Arizona Latinos weigh disappointment with Trump and Biden, especially on the border

Arizona Latinos weigh disappointment with Trump and Biden, especially on the border

Polling shows that Latino voters broadly say that former President Donald Trump would do a better job securing the border than President Joe Biden. And a new focus group of Latino voters in Arizona who are frustrated with both major party nominees illustrated why the border has become such a political mess for Biden.

Trump’s tough talk on the border, and the actions he took as president, did not come close to winning unilateral praise from the dozen participants in the latest NBC News Deciders Focus Group series, produced in collaboration with Engagious, Syracuse University and Sago. The focus group specifically recruited participants who had soured on both Biden and Trump, an important swing cohort.

But from their vantage point, as key voters in a pivotal border state, more of the participants preferred Trump’s clarity on the issue compared to what many saw as a struggle by Biden to control immigration and secure the border — and, more broadly, to follow through on lofty 2020 campaign promises.

“I just feel like there’s not a clear, concise plan. There’s just this hot mess of: ‘Oh, we want people to come over, we don’t want people to come over.’” said Nicole G., a 39-year-old woman from Glendale who felt so negative about both major party candidates she currently backs independent Robert F. Kennedy Jr.

Overall, eight of the 12 focus group participants said that Trump would do better than Biden on the border, while only three chose Biden and one wouldn’t choose. The consensus among the panel was that the border would remain a top emphasis for Trump and that, even if his policies could be harsh, he sent a clear message to those trying to cross the border illegally.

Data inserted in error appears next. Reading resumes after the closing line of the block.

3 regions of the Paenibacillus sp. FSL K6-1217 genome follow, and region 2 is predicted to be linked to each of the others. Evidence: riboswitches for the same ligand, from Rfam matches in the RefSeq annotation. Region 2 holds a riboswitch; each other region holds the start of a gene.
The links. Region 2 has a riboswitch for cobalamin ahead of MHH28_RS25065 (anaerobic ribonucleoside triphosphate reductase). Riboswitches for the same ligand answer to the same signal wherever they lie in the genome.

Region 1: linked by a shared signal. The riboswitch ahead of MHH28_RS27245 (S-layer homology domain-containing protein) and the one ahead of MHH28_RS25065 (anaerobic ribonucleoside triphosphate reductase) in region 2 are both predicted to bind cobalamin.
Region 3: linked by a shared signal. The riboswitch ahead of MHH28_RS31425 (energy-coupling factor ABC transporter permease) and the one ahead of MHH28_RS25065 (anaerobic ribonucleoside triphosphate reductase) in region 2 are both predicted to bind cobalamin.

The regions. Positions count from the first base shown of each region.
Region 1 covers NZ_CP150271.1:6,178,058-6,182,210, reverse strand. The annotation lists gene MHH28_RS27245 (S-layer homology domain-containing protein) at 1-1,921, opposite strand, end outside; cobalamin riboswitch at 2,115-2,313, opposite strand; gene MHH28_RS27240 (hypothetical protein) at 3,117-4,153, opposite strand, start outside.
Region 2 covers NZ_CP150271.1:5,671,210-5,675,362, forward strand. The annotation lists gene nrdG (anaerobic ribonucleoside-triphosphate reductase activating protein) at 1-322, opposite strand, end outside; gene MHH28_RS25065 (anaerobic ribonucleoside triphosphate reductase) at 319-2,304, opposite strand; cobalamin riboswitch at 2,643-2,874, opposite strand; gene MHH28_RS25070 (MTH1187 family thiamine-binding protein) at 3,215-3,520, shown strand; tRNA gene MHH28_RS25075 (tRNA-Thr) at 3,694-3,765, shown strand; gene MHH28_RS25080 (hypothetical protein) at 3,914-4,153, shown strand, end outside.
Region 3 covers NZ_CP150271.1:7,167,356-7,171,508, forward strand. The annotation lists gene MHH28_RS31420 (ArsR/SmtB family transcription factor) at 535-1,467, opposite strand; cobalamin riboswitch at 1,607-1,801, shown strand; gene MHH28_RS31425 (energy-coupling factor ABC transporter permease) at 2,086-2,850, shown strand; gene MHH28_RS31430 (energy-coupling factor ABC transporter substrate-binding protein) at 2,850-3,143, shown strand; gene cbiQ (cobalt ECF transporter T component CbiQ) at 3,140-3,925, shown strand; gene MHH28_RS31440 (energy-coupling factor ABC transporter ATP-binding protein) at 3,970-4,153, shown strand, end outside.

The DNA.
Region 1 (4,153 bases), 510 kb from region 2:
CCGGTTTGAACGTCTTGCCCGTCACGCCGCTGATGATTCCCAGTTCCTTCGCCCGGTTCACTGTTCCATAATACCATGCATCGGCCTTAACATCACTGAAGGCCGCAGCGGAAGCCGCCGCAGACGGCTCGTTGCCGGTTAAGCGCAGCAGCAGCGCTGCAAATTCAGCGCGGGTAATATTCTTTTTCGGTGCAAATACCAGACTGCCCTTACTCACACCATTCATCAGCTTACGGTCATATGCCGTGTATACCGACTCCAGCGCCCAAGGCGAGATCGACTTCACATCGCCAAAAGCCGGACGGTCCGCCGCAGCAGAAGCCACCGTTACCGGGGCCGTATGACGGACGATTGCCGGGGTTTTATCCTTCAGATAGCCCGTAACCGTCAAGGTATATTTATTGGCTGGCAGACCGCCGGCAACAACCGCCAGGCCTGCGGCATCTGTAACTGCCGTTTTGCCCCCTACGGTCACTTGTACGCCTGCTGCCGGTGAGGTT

“His policies were more strict,” Melissa G., a 43-year-old from Phoenix said of the former president’s approach to the border. She said she would vote for Kennedy if given the chance, but Trump if not.

“We see the results of what’s going on now with Biden,” she continued, adding: “Droves of immigrants coming over. I don’t particularly think that one was better than the other, but I do feel like there does need to be more stricter rules.”

Enrique M., a 48-year-old from San Tan Valley who would vote for Trump, argued that migrants “self-deported” during Trump’s presidency due to his policies and tone.

“There’s this assumption that he’s not welcoming, he does not like migrants. So people, just by him being elected, [will say]: ‘Well, we’re not going to go to the States because we’re not welcome there,’” he said. He added: “There are plenty of laws, but the administration tells the people that enforce those laws whether to enforce them or to turn a blind eye. I believe he would encourage them to enforce those laws.”

Polling continues to suggest that immigration is among the top issues for voters broadly across the country, though it is typically not as big a focus as the economy (depending on how polls lump the issues together). Immigration was virtually tied with inflation and cost of living among the top issues in the April NBC News national poll. A May survey by The New York Times and Siena College found immigration tied in second with abortion, behind the economy, as the most important issues to Arizona voters as they make their 2024 choice.